Meat prices are rising in the U.S. at a faster annual rate than forecast a month ago, as increased demand for pork and beef exports erode inventories and high feed costs discourage livestock producers from expanding herds.
Read More at Bloomberg.com.
I often speak with producer groups, and although I often feel like a broken record at times — I believe it’s critically important to repeat this important message: the Humane Society of the U.S. (HSUS) is a wolf in sheep’s clothing, spending less than 1/2 of 1% of its annual budget to assist animal shelters.
Read More at BEEFMagazine.com.
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American Way Magazine Got The Low-Down On HSUS following an article it published in its current issue on the group and its CEO, Wayne Pacelle. American Way is the on-board magazine of American Airlines.
In a letter to the magazine’s executive editor, the Animal Ag Alliance politely and factually pointed out that the Humane Society of the U.S. (HSUS) is not the organization it appears to be. “HSUS is an animal rights group that uses its considerable budget to threaten America’s hardworking farmers and ranchers. It is not affiliated with any local animal shelter,” said Animal Ag Alliance Executive Vice President Kay Johnson Smith in the letter.
“HSUS and other animal rights groups are not concerned with improving animal welfare. These extremists are systematically working to prohibit the ownership and use of animals in any way — be it for companionship, entertainment or food,” Smith said.
In fact, she told American Way, analysis of HSUS’ 2008 tax return shows that only one-half of one percent of the group’s funds actually went toward caring for animals.
According to Smith, she received a phone call from the magazine’s executive editor, Adam Pitluk, within minutes of sending him the letter.
“China’s Appetite For Feed Grains Could Mean It Will Soon Enter The World Market in much the same way it did for soybeans, putting pressure on U.S. corn prices and food prices,” Lester Brown, president of Earth Policy Institute in Washington, D.C., said this week in an interview with Feedstuffs.
“We can anticipate substantial further rapid growth in China’s grain consumption, most of it to expand beef, dairy and poultry production,” Brown said, noting that U.S. grain industry and international financial institutions analysts now believe that China’s entry into the world grain market is “inevitable.”
But, he warned, when the new demand from China is combined with U.S. grain demand and the use of grain for biofuel, “we begin to see a real price crunch in the making.”
Brown noted that unconfirmed reports in recent days point to China’s “quiet” steps to buy U.S. grain. If China imports only a fifth of its 400 million ton annual grain consumption, it would amount to imports of 80 million tons of corn. He agreed that U.S. Grains Council estimates of 9 million tons of Chinese purchases within a year were “definitely a possibility.”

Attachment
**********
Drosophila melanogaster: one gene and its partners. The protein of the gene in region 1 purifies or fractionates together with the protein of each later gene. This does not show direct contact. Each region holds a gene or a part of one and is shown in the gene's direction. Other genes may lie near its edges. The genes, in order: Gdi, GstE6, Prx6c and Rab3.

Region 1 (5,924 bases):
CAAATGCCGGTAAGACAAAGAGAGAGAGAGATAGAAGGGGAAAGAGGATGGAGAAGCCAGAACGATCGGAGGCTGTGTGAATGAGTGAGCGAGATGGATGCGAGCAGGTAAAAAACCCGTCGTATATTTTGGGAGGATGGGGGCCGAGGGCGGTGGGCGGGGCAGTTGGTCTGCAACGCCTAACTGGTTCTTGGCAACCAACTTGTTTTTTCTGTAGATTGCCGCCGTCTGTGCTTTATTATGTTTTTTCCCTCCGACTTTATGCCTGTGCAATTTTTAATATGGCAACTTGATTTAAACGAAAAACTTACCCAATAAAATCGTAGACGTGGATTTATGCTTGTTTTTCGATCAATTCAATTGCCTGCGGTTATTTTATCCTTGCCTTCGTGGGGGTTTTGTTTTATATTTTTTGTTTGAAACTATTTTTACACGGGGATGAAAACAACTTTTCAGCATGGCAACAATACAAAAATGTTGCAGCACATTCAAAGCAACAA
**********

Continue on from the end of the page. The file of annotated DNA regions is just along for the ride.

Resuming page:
He said he believes that China might import as much as 10 million tons of grain by the latter part of this year, including purchases of barley for brewing and wheat from Australia, and that could increase to 25 million tons by 2015. However he noted the difficulty of predicting Chinese demand because of the difficulty of getting reliable grain information from China, but said “if they come into the world market they will have to come to the U.S. because the U.S. is far and away the world’s largest grain exporter.”
Brown, a veteran agricultural economist who spent many years at the Worldwatch Institute before founding the Earth Policy Institute in 2001, is sometimes viewed as an alarmist, but few doubt his global view, Feedstuffs says. He said the U.S. would be unable to limit Chinese demand for grain “because China is our banker” and the era of cheap American food “may be about to come to an end.”
Freemartinism is recognized as one of the most severe forms of sexual abnormality among cattle. This condition causes infertility in the female cattle born twin to a male. When a heifer twin shares the uterus with a bull fetus, they also share the placental membranes connecting the fetuses with the dam.
A joining of the placental membranes occurs at about the fortieth day of pregnancy, and thereafter, the fluids of the two fetuses are mixed. This causes exchange of blood and antigens carrying characteristics that are unique to each heifers and bulls. When these antigens mix, they affect each other in a way that causes each to develop with some characteristics of the other sex.
Although the male twin in this case is rarely affected by reduced fertility, in over ninety percent of the cases, the female twin is completely infertile. Because of a transfer of hormones or a transfer of cells, the heifer’s reproductive tract is severely underdeveloped and sometimes even contains some elements of a bull’s reproductive tract. A freemartin is genetically female, but has many characteristics of a male. The ovaries of the freemartin do not develop correctly, and they remain very small. Also, the ovaries of a freemartin do not produce the hormones necessary to induce the behavioral signs of heat. The external vulvar region can range from a very normal looking female to a female that appears to be male. Usually, the vulva is normal except that in some animals an enlarged clitoris and large tufts of vulvar hair exist. Freemartinism cannot be prevented; however, it can be diagnosed in a number of ways ranging from simple examination of the placental membranes to chromosomal evaluation. The cattleman can predict the reproductive value of this heifer calf at birth and save the feed and development costs if he is aware of the high probability of freemartinism. In some cases, there are no symptoms of freemartinism because the male twin may have been aborted at an earlier stage of gestation.